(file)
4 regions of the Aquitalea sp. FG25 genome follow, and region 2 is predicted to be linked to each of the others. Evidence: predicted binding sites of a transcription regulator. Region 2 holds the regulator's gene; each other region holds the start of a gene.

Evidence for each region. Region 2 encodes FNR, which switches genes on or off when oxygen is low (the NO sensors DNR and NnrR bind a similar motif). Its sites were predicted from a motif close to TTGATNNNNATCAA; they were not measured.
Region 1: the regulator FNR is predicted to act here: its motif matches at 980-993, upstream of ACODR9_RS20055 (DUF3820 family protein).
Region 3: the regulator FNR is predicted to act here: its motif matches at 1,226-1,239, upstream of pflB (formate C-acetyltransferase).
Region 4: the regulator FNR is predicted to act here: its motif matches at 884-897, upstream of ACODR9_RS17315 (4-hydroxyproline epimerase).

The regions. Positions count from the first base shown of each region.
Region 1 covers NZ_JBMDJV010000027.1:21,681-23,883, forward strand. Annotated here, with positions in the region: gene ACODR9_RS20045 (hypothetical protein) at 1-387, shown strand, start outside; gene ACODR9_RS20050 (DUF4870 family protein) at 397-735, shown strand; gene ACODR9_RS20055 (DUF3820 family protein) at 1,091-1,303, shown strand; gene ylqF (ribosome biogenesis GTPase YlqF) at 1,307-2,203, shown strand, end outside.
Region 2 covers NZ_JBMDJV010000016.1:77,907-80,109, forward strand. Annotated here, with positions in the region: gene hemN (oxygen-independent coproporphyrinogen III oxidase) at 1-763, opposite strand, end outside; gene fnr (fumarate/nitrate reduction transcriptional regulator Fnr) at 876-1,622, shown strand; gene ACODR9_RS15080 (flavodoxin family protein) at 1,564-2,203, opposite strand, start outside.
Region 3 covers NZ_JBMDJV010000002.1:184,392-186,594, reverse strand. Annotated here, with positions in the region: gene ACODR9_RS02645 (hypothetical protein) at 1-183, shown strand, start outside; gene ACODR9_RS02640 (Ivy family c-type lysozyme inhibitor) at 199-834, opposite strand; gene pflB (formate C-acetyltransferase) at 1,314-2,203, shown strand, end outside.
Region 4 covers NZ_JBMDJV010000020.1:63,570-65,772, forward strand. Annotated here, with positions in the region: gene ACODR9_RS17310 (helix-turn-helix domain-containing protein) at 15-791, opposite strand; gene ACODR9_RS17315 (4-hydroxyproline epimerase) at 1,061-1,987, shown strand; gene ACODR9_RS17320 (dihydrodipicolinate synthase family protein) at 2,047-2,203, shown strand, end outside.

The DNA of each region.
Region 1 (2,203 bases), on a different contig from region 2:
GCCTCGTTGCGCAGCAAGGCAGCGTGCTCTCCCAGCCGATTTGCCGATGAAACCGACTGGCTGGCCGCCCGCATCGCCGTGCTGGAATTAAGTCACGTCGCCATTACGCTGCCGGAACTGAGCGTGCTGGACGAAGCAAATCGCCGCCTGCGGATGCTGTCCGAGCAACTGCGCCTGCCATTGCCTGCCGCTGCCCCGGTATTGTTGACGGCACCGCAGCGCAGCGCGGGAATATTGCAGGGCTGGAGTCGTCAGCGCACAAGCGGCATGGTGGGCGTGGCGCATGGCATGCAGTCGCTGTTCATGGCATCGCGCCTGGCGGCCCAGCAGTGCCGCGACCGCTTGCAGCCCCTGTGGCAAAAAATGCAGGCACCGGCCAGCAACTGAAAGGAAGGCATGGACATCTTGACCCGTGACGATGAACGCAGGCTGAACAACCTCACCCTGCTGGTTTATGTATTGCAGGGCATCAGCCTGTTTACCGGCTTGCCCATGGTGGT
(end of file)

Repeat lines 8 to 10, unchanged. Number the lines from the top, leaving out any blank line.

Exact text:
Region 2 covers NZ_JBMDJV010000016.1:77,907-80,109, forward strand. Annotated here, with positions in the region: gene hemN (oxygen-independent coproporphyrinogen III oxidase) at 1-763, opposite strand, end outside; gene fnr (fumarate/nitrate reduction transcriptional regulator Fnr) at 876-1,622, shown strand; gene ACODR9_RS15080 (flavodoxin family protein) at 1,564-2,203, opposite strand, start outside.
Region 3 covers NZ_JBMDJV010000002.1:184,392-186,594, reverse strand. Annotated here, with positions in the region: gene ACODR9_RS02645 (hypothetical protein) at 1-183, shown strand, start outside; gene ACODR9_RS02640 (Ivy family c-type lysozyme inhibitor) at 199-834, opposite strand; gene pflB (formate C-acetyltransferase) at 1,314-2,203, shown strand, end outside.
Region 4 covers NZ_JBMDJV010000020.1:63,570-65,772, forward strand. Annotated here, with positions in the region: gene ACODR9_RS17310 (helix-turn-helix domain-containing protein) at 15-791, opposite strand; gene ACODR9_RS17315 (4-hydroxyproline epimerase) at 1,061-1,987, shown strand; gene ACODR9_RS17320 (dihydrodipicolinate synthase family protein) at 2,047-2,203, shown strand, end outside.